I’m afraid I can’t be much use there as I have never once advertised or marketed my Facebook page. The people who come to my page are highly inspirational individuals who want to share their stories and experiences, the page is more like a friendship group where we all talk and have a good giggle together. We call ourselves the “army of dreamers” as we all are in the same boat trying to keep inspiration flowing and dreams alive. I know Facebook offers an advertising service which I would probably suggest people trying if they want a larger audience, though I really have no first-hand experience or knowledge to be able to advise wisely.
Comparing where you are now with where you were when you first started, what could you have done differently to get to where you are sooner?
This is going to sound disgustingly cliché, but I think the path I have travelled thus far has happened at the right pace and everything has happened when it was supposed to. Though, indeed, there are many things I can now see in hindsight which I could improve upon if given a second chance of starting life over again! I would’ve started photographing more people when I was still in school – I stuck to nature and still life back then when all I really wanted to do was photograph more people. I would have started my networking ventures earlier too, gone to more events to meet more people and have started my business earlier. I am more than comfortable and happy with where I am now though, so I can’t really dwell on what could’ve been.
You’ve clearly worked with a wide range of models, what tips can you recommend to people looking to expand their portfolio?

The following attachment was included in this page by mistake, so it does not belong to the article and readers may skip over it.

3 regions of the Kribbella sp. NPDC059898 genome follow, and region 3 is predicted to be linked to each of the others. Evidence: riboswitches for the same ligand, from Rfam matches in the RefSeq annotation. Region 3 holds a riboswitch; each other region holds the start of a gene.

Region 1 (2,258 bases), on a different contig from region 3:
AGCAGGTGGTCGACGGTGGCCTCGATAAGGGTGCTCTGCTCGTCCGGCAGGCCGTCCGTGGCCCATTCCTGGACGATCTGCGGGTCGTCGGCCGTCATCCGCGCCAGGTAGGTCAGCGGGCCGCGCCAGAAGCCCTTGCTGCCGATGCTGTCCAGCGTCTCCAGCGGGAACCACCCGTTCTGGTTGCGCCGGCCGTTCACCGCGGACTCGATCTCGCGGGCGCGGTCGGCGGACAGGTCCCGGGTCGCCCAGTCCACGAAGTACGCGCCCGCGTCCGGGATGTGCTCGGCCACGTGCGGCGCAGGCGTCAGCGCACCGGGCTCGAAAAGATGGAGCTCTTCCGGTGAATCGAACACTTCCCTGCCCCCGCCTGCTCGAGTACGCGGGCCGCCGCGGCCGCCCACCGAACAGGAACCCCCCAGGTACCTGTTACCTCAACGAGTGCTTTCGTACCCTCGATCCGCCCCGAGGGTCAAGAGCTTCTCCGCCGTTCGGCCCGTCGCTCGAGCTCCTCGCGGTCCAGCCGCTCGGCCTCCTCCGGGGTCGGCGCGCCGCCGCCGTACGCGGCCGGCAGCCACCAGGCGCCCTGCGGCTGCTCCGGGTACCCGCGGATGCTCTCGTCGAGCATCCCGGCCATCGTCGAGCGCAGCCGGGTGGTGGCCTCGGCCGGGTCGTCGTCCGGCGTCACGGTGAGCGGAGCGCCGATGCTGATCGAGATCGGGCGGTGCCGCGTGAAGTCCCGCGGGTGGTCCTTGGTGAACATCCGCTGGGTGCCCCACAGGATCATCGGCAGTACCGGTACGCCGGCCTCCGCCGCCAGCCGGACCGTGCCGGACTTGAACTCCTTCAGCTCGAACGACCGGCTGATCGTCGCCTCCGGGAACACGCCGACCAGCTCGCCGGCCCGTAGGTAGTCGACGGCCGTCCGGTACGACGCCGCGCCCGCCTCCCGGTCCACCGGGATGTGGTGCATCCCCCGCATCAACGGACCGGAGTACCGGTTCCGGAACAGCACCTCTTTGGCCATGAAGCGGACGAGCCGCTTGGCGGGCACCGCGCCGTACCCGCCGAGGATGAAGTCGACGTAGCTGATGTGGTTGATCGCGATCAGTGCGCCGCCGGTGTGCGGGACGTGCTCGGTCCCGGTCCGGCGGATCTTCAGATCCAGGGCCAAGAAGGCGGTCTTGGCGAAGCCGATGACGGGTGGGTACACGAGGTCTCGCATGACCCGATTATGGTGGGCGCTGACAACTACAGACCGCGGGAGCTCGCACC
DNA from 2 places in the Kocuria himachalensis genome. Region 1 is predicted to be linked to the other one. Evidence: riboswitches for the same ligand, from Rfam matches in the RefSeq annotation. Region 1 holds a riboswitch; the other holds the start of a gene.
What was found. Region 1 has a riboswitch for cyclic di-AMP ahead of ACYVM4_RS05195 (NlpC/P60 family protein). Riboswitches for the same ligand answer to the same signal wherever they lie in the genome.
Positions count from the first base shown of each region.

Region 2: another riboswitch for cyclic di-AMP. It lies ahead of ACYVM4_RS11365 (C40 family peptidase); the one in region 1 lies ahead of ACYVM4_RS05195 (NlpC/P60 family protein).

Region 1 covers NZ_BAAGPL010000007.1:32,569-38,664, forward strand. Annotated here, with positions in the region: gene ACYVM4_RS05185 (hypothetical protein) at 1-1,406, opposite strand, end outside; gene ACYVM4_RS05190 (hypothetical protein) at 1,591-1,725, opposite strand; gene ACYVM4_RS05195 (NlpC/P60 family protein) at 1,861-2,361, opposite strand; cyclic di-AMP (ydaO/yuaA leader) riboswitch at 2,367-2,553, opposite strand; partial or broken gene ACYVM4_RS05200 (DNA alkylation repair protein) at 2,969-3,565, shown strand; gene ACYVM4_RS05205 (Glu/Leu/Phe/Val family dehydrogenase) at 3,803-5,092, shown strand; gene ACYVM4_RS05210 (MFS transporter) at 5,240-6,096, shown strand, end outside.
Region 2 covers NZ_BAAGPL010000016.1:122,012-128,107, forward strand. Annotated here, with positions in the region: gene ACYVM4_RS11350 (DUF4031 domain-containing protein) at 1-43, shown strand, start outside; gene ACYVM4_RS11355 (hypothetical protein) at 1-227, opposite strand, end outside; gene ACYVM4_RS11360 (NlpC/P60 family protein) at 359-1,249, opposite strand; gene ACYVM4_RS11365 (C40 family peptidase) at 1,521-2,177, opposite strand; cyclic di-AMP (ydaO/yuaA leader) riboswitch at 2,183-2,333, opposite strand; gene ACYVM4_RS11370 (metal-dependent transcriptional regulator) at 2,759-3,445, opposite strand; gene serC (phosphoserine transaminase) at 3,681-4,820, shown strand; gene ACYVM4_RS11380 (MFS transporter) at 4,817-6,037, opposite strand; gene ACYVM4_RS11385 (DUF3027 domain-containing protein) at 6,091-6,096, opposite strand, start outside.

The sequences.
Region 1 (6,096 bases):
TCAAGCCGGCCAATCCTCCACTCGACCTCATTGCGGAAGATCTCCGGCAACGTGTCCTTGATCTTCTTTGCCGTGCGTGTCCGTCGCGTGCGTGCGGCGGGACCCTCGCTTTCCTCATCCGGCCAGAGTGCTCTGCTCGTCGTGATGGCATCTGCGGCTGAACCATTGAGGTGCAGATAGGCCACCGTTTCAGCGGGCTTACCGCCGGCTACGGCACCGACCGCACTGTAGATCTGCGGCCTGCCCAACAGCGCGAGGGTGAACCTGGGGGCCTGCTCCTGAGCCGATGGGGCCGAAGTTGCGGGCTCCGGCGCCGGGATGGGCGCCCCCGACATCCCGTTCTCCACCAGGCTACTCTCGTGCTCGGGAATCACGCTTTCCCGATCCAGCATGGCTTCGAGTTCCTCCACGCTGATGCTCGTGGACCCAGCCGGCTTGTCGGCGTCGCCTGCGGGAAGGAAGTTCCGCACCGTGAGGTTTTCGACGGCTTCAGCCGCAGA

When expanding the portfolio, I feel it’s important to really focus on the area that you feel is weakest and needs more work before focusing on what you feel comfortable in. Branching into an area that makes you feel slightly unsure will help tackle your weaknesses and make you stronger for your commissioned work. Balance it out with the work you know you feel confident in with some new, fresh photos. Putting a few hours aside once a fortnight or even a month can help keep your portfolio fresh between your projects and keep your creative juices flowing!
Describe a typical shoot.
I wish I had a typical shoot and a formula to apply to it. Every shoot is so, so different. For bigger jobs like campaigns and magazine editorials, there will be a team of make-up artists, stylists, hair stylists and directors all working together to make sure everything runs smoothly. In that case, all the photographer has to worry about is delivering the best images. Other times it may just be me, a model (or two) and a make-up artist doing portfolio work so it’s a lot smaller and personal. Locations are either picked by clients or I will set aside time before shoot to scout/ask around. Models are represented by agencies I work with or are scouted off the street by me (it’s actually heaps of fun to do that!) Some days I have been on set for a week, other shoots can take 2 hours from start to finish so it once again depends on the project and scale of it. Organisation is always a key, sometimes I spend a week putting a shoot together, but I have been putting something together for over a month now in hope I can start shooting my new little personal project very soon!
How much time do you spend taking photos, versus retouching photos?
I take much more time taking photos than retouching them – though it can sometimes differ from project to project. I’m very particular with the way a shot is set up, every last detail is scrutinised through my lens; being a perfectionist has its downfalls. However, one perk is that if I get it all pretty much “spot on” then my post processing is incredibly simple as no lighting has to be altered etc. I can spend an hour working on retouching just one photo but have been known to exceed 8 hours on just the one to remove unwanted hair strands, changing colours of clothes etc.
To what degree do you retouch your photos, Photoshop? Lightroom? Aperture? Anything that you like to do in your photos in particular, such as add certain curves?
I use Photoshop CS5, it is one of my best friends (no joke!) I usually touch contrast and tweak a few curves to try and highlight certain colours. I clear up unwanted blemishes or bring out key features (cheekbones etc). Otherwise, I try not to do anything else to them, I like them to still seem slightly natural so people can still relate to them.